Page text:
Ralph Winter (1924-2009) was an American missiologist who helped pioneer Theological Education by Extension, raised the debate about the role of the church and mission structures, and became well-known as the advocate for pioneer outreach among unreached people groups. He was the founder of the U.S. Center for World Mission (USCWM). During his 1974 presentation at the Congress for World Evangelization in Lausanne, Switzerland, Winter shifted global mission strategy from a focus on political boundaries to a focus on distinct people groups. Winter argued that instead of targeting countries, mission agencies needed to target the thousands of people groups worldwide, over half of which had not yet been reached with the gospel message.
Billy Graham once wrote: “Ralph Winter has not only helped promote evangelism among many mission boards around the world, but by his research, training and publishing he has accelerated world evangelization.” In 2005, Winter was named by Time magazine as one of the 25 Most Influential Evangelicals in America.
Today, I’d like to focus on a groundbreaking presentation Winter delivered in 1973 in Seoul, Korea at the founding of the Asia Missions Association, The Two Structures of God’s Redemptive Mission. Ralph Winter describes the forms that God’s two “redemptive structures” for mission take in every human society and have taken throughout history. His technical term for these two structures are the modality and the sodality, but they are in fact the local church (modality) and the mission society (sodality). Winter argues persuasively that what we call “God’s people, the Church” in the New Testament and throughout history has always been represented by both the local church and missionary societies/movements. He also contends that both are legitimate and necessary for the sake of world evangelization, making disciples of Jesus Christ of all nations (Matthew 28:16-20). Within our own global Anglican context, I’d like to take Winter’s thesis one step further with the help of Acts 15. We need both a missionary movement (GAFCON) and local churches (modalities or ecclesial structure) to fulfill Christ’s Great Commission as Anglicans, especially in the face of increasing secularization and false teaching from the West.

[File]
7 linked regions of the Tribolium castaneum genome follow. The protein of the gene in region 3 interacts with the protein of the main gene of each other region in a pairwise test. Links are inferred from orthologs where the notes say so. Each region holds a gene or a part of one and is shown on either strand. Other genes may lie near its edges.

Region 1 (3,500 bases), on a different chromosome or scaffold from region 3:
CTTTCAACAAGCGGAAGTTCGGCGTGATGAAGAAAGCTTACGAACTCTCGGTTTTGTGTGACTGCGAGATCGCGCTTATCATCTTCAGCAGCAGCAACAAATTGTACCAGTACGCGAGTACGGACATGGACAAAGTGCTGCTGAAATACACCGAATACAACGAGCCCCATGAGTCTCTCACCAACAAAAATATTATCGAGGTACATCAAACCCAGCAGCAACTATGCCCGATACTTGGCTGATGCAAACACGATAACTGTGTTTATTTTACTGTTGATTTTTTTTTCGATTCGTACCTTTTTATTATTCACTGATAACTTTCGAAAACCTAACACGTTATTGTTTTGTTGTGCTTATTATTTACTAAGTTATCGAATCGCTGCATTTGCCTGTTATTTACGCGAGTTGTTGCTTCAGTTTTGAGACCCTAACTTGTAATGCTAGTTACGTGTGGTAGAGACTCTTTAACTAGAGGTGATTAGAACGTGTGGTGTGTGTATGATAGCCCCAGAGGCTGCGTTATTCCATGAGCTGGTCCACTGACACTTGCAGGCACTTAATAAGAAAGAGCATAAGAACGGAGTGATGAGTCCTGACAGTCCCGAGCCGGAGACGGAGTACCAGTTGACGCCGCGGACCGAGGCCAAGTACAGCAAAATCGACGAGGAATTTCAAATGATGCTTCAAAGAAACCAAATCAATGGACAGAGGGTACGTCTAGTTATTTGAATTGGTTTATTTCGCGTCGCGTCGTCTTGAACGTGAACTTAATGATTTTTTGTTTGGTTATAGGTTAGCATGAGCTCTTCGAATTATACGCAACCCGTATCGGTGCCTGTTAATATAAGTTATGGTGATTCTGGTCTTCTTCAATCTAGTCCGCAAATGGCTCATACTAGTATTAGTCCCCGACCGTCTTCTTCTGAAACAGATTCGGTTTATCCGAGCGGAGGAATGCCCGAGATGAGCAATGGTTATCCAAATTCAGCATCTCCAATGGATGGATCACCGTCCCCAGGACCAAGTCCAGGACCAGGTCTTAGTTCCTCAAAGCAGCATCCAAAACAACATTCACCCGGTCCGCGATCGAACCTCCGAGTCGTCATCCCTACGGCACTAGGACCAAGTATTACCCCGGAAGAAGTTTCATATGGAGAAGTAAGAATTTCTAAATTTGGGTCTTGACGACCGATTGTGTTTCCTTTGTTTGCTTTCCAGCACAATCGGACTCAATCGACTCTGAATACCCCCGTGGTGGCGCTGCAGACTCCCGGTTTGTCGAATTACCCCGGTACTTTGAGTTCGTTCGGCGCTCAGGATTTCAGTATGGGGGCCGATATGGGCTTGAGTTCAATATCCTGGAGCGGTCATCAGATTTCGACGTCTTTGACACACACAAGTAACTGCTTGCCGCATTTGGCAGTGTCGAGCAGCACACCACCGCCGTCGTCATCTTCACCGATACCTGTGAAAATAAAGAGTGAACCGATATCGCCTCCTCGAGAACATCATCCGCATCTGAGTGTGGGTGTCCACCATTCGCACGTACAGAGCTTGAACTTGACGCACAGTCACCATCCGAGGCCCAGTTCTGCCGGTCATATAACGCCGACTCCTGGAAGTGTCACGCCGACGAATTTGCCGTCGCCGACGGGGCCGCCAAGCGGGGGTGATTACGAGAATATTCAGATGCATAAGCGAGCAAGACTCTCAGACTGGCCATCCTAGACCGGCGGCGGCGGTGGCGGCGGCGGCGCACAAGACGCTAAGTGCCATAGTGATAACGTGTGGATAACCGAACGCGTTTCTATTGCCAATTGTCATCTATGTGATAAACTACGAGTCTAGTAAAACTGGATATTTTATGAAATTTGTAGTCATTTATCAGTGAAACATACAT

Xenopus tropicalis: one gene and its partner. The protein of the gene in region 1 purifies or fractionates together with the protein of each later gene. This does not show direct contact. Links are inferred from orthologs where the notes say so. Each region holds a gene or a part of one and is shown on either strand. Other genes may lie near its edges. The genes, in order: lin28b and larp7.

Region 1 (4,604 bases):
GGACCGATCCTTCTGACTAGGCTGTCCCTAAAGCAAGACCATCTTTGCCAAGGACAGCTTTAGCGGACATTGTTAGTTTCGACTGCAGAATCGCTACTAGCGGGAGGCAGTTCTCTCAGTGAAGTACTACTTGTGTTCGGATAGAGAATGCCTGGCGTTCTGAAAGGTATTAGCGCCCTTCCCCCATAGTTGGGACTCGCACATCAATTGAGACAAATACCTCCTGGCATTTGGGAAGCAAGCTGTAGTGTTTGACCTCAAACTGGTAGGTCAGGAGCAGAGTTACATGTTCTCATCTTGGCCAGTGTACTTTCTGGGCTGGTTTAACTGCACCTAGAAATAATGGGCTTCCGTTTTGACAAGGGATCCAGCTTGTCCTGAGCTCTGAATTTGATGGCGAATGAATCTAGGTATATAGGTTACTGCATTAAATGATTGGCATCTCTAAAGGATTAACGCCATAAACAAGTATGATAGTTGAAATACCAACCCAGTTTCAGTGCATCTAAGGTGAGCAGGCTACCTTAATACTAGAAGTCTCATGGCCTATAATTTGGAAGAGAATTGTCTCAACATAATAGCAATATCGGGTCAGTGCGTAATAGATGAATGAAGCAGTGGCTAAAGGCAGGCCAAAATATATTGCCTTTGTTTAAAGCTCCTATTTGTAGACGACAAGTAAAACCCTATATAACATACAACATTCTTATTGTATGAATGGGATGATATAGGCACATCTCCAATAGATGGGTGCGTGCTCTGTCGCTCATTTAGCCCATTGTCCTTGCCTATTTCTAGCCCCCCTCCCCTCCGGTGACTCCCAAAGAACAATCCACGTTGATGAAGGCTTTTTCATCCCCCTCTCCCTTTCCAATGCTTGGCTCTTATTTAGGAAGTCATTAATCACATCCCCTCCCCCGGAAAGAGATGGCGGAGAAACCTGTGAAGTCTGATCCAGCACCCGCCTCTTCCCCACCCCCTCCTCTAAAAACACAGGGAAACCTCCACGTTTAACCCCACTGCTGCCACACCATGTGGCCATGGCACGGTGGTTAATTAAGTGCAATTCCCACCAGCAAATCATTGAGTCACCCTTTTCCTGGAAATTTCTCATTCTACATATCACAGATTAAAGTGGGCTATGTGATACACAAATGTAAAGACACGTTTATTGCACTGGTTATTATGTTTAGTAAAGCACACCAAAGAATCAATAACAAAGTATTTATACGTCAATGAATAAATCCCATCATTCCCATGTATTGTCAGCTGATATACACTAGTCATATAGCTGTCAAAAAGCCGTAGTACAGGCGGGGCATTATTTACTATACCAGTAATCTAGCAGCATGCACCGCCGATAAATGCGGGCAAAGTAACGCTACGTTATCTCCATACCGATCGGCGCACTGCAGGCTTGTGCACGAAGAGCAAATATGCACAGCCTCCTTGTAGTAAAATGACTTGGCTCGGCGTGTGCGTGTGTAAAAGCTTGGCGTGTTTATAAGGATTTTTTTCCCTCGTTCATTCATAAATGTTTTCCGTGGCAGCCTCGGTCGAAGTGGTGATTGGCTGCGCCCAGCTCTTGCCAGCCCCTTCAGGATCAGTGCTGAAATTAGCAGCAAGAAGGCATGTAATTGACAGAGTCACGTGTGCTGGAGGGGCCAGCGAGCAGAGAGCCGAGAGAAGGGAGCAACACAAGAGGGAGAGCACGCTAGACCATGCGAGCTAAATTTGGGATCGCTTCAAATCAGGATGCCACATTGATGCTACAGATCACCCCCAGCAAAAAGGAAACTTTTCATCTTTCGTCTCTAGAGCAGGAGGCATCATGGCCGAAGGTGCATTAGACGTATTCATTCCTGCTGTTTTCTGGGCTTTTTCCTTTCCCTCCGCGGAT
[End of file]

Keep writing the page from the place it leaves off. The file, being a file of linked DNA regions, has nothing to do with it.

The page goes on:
From the beginning: The local church and missionary “bands”
Winter points out that the first structure that emerges in the New Testament is the local church (modality) which was built along Jewish synagogue lines. The local church embraces the community of the faithful in any given place. The defining characteristic of this structure is that it is a body (cf. I Corinthians 12 and Ephesians 4), organized around the way the Holy Spirit birthed it to function on Pentecost (see Acts 2:42-47), including old and young, male and female, Jew and Greek, slave and free.
But the second, quite different structure to emerge in the New Testament as “the Church” was what Winter calls “the missionary band” (sodality). This was Paul and his companions or “team” who evangelized the known world. It was modeled along the lines of Jewish evangelists who had already gone out and “preached Moses in every city (of the Roman Empire)” (Acts 15:21). The defining characteristic of this structure is that it is a society organized around a purpose, Christ’s Great Commission to make disciples of all nations (Matt. 28:16-20). True enough, Winter notes, Paul was sent out by the local Church in Antioch. “But once away from Antioch he seemed very much on his own…it was not simply the Antioch church operating at a distance from its home base. It was something else, something different.” Winter goes on to describe Paul’s missionary band as
“…a prototype of all subsequent missionary endeavors organized out of committed, experienced workers who affiliated themselves as a second decision beyond membership in the first structure.” (Emphasis added)
Note well this additional commitment of Paul and his companions, and as well the different, more mobile and autonomous structure they operated under in order to fulfill their missionary purpose.